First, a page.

Supporting information

S1 File. Supporting information tables and figures.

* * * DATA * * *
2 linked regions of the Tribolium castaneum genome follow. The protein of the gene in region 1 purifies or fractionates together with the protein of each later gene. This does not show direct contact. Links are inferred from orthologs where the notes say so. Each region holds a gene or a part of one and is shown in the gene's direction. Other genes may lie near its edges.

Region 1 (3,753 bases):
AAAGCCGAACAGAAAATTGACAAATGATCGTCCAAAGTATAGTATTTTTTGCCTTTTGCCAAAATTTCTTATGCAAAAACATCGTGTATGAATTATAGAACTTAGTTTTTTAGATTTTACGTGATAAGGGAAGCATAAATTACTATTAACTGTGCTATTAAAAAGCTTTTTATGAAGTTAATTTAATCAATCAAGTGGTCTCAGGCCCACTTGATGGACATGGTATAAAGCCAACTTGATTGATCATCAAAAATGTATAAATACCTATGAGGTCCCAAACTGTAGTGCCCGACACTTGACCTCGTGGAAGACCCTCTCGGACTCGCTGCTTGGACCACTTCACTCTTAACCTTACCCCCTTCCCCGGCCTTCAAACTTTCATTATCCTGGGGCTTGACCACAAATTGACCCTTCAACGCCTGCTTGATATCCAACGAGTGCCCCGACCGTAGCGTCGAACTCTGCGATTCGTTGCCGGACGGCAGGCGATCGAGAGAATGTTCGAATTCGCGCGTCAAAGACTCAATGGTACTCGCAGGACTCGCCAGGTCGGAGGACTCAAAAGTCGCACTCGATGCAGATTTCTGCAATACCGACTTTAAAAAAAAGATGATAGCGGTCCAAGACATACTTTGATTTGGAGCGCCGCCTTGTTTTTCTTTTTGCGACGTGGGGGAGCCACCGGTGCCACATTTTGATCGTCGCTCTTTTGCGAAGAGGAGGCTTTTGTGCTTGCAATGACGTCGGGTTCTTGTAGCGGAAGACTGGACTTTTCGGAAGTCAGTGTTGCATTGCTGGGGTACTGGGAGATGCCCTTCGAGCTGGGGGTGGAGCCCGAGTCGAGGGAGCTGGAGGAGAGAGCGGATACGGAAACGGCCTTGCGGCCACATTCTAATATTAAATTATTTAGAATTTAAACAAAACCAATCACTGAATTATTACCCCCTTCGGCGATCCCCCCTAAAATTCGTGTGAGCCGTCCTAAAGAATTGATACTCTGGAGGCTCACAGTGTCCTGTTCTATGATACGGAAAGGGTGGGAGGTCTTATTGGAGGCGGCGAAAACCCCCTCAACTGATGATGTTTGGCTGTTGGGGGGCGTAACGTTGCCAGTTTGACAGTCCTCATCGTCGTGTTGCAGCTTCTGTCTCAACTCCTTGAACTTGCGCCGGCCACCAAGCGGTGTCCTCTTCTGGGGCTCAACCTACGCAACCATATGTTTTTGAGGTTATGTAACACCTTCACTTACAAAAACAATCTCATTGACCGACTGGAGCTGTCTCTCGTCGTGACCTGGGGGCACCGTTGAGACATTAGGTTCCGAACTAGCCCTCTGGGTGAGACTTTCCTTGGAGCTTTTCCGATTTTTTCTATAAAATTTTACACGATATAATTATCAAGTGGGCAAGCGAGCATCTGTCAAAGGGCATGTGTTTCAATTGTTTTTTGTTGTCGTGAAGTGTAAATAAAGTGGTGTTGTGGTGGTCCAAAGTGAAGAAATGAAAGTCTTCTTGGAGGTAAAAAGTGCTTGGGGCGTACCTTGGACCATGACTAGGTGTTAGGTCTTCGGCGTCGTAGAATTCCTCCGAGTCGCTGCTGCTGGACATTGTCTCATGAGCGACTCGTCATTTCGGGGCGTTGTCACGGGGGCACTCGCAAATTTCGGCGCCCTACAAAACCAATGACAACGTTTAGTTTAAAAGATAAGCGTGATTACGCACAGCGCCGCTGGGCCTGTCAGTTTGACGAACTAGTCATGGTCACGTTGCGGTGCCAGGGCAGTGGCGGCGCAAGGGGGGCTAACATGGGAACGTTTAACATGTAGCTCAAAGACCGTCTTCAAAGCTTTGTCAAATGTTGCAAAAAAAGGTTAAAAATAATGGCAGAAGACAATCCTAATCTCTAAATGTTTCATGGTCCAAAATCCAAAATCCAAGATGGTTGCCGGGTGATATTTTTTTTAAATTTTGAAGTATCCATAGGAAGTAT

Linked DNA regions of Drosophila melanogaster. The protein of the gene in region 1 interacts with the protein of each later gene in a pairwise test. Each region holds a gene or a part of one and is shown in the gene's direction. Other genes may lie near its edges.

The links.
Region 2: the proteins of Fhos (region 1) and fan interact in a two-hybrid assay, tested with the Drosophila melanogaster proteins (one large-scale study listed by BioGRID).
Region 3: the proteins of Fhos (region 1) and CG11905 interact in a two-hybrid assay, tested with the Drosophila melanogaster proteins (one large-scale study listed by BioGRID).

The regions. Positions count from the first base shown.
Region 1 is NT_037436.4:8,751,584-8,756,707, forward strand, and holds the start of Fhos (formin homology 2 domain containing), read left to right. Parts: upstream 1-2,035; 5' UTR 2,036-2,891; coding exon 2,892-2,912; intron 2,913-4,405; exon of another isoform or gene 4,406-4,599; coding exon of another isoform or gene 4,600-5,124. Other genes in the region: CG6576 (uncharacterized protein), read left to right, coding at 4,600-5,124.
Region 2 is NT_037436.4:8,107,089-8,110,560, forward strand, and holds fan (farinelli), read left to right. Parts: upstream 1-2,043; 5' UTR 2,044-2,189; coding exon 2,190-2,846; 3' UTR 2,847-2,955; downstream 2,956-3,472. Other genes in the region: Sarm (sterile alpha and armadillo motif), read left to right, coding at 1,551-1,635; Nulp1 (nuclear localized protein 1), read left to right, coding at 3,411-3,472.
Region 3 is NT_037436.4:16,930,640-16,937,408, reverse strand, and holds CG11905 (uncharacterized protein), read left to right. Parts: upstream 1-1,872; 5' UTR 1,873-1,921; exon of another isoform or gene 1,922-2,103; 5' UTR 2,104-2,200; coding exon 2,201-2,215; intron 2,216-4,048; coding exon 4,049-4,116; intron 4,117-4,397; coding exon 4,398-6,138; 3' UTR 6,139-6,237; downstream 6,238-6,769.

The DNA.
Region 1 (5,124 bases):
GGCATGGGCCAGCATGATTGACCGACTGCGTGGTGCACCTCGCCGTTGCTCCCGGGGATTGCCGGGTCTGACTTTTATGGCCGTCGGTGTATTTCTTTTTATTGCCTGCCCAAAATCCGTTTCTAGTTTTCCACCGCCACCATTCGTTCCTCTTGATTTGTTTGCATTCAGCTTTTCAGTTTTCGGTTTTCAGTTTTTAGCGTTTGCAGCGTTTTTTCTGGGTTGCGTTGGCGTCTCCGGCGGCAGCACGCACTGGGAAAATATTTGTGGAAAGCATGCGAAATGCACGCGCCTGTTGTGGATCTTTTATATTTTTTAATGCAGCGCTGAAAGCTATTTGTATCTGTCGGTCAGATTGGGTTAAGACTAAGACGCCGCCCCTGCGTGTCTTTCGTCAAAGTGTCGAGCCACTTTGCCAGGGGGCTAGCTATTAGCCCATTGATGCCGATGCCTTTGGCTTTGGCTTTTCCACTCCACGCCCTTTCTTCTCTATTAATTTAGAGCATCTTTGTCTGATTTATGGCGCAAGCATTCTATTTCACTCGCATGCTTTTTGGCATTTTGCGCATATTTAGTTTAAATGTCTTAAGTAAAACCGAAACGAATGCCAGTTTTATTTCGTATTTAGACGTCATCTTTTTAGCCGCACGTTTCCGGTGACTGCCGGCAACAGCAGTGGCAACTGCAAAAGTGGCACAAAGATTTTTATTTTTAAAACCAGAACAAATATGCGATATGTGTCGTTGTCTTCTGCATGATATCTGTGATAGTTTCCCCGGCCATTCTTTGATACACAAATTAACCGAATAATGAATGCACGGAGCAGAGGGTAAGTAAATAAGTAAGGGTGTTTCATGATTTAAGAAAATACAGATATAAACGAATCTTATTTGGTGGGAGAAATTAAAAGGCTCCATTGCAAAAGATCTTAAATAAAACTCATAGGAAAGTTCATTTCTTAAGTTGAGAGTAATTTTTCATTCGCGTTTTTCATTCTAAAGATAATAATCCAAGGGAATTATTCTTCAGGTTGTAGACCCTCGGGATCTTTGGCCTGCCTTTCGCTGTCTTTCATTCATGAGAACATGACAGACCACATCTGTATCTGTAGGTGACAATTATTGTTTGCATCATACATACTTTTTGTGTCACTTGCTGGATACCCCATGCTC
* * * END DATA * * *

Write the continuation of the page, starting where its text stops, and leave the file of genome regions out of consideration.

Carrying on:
Table A. 60YO study population characteristics at baseline by quartile of serum cholesterol ester pentadecanoic acid (15:0). Table B. Hazard ratios of primary (incident CVD and all-cause mortality) and secondary outcomes (incident CHD, stroke, and CVD mortality) with serum 15:0 evaluated per interquintile range, per SD, or per % of totals fatty acids in the 60YO study. Table C. Hazard ratios of incident CHD, stroke, and CVD mortality per interquintile range of serum pentadecanoic acid (15:0) in the 60YO study. Table D. Hazard ratios (95% CI) of incident CVD and all-cause mortality by serum pentadecanoic acid (15:0) (per 1 IQR increase) according to sex, BMI, and serum proportions of long-chain n-3 PUFA in the 60YO study. Table E. Hazard ratios (95% CI) of incident CVD and all-cause mortality by serum pentadecanoic acid (15:0) (per 1 IQR increase) assessed in sensitivity analyses excluding early cases, censoring at 10 years of follow-up or by excluding individuals with prevalent CVD at baseline in the 60YO study. Table F. Characteristics of studies included in the systematic review. Table G. Newcastle–Ottawa Score (NOS) calculation for studies included in the systematic review. Table H. Pooled risk estimates of cardiovascular disease (CVD) subtypes and all-cause mortality per standard deviation (SD) increase in 15:0, 17:0, and t16:1n-7. Table I. Risk estimates of total cardiovascular disease (CVD) comparing top versus bottom tertile of 15:0, 17:0, and t16:1n-7 in subgroups by age, sex, duration of follow-up, or study location. Fig A. Relationship between the dairy intake score and pentadecanoic acid in serum cholesterol esters, evaluated using restricted cubic splines and adjusted for age, sex, BMI, physical activity, alcohol use, and smoking status in the 60YO study. The circles represent the point estimates and the error bars, 95% CIs. The dairy intake score was based on self-reported habits regarding use of butter, cheese, milk, and yoghurt [1]. The histogram shows the distribution of the dairy intake score in the cohort. Fig B. Funnel plot of studies included in the meta-analysis for serum 15:0 (A), 17:0 (B), and t16:1n-7 (C).